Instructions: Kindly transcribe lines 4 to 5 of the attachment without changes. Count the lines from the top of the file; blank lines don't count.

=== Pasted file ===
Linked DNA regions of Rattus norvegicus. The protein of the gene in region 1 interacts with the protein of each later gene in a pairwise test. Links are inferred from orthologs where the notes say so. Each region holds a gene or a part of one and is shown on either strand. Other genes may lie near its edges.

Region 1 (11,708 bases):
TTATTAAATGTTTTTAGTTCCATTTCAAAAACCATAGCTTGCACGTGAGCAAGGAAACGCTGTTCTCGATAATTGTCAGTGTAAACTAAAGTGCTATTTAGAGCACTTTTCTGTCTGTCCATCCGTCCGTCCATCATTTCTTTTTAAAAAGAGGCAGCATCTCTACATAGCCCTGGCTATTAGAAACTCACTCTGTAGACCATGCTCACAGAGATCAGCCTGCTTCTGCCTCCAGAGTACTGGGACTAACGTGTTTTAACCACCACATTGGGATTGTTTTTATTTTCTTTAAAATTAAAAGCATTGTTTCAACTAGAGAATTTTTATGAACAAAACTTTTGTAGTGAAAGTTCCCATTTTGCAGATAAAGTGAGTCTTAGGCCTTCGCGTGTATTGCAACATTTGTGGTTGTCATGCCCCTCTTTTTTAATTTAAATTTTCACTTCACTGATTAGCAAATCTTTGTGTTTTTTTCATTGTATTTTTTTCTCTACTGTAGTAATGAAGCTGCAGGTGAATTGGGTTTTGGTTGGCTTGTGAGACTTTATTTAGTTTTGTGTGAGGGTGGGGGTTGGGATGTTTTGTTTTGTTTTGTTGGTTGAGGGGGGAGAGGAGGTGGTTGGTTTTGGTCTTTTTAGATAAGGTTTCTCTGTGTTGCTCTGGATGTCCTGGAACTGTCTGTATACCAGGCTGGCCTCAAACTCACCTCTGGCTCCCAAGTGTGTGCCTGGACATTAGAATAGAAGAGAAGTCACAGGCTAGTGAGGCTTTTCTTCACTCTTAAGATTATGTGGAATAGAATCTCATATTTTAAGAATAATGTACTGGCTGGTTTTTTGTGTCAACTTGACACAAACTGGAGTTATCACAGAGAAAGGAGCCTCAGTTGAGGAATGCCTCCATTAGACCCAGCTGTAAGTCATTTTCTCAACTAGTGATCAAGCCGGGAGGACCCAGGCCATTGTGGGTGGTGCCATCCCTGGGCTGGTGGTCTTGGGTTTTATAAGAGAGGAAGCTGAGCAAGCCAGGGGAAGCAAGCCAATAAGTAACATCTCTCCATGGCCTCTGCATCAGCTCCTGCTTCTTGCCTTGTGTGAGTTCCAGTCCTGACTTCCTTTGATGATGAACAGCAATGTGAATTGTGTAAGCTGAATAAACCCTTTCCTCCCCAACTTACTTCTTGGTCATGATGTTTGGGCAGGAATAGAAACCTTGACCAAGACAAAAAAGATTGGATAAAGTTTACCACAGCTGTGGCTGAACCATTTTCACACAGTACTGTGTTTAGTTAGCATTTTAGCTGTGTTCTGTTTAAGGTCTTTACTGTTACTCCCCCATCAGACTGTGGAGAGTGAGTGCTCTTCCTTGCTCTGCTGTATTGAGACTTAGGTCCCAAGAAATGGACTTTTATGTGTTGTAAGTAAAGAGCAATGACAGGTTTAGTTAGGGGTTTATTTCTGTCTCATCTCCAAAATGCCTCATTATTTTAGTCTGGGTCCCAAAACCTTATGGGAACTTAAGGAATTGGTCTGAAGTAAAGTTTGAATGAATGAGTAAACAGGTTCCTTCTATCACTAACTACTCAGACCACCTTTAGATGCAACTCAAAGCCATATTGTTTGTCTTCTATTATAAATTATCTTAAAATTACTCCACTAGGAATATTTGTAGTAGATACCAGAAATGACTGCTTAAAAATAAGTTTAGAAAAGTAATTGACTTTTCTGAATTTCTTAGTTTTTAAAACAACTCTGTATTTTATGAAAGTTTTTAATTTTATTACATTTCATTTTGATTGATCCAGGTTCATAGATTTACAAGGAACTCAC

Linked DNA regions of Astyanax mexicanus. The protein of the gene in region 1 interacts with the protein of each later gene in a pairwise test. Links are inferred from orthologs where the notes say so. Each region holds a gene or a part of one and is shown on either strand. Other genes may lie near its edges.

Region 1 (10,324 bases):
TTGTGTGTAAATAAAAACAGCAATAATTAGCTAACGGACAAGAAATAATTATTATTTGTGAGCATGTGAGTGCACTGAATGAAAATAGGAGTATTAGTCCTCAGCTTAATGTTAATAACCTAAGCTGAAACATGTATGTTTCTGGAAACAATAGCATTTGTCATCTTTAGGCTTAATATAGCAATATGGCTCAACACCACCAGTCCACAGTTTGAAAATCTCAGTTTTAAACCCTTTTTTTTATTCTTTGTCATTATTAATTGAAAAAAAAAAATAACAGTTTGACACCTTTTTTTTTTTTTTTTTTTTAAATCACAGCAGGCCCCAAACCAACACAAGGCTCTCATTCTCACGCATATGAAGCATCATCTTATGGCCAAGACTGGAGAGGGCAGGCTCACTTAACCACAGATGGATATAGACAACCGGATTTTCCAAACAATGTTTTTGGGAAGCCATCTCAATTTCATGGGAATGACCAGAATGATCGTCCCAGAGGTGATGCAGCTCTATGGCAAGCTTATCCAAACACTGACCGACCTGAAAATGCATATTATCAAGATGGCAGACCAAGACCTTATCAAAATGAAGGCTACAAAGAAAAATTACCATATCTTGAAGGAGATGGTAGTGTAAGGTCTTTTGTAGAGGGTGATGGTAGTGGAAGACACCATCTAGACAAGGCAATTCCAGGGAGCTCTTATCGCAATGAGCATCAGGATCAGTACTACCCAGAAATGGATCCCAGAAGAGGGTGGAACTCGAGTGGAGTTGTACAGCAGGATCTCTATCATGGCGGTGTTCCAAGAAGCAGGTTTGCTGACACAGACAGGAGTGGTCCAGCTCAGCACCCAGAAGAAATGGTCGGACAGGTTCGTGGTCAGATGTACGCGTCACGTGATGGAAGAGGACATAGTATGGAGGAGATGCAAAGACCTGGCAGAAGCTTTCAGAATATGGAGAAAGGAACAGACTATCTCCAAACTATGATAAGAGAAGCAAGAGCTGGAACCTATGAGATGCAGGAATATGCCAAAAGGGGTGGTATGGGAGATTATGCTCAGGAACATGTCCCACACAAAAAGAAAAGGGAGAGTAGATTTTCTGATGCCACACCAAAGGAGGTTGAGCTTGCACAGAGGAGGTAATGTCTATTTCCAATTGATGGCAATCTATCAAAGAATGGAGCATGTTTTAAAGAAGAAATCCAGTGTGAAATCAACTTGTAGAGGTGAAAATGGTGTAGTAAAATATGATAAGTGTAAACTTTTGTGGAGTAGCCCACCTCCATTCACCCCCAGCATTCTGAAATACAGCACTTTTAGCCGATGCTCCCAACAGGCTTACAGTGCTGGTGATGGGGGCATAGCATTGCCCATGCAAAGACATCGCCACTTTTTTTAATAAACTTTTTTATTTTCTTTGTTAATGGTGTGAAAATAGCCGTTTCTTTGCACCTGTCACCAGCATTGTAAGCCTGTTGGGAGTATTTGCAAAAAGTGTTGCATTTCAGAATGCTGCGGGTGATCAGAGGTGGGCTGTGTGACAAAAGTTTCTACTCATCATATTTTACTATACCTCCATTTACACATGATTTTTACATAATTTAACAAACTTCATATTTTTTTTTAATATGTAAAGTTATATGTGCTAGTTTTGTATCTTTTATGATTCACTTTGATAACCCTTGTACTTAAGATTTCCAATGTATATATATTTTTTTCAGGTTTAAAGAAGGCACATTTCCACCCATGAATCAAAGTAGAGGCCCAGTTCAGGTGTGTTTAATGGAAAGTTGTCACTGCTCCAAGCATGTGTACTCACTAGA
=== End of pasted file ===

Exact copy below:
Linked DNA regions of Astyanax mexicanus. The protein of the gene in region 1 interacts with the protein of each later gene in a pairwise test. Links are inferred from orthologs where the notes say so. Each region holds a gene or a part of one and is shown on either strand. Other genes may lie near its edges.

Region 1 (10,324 bases):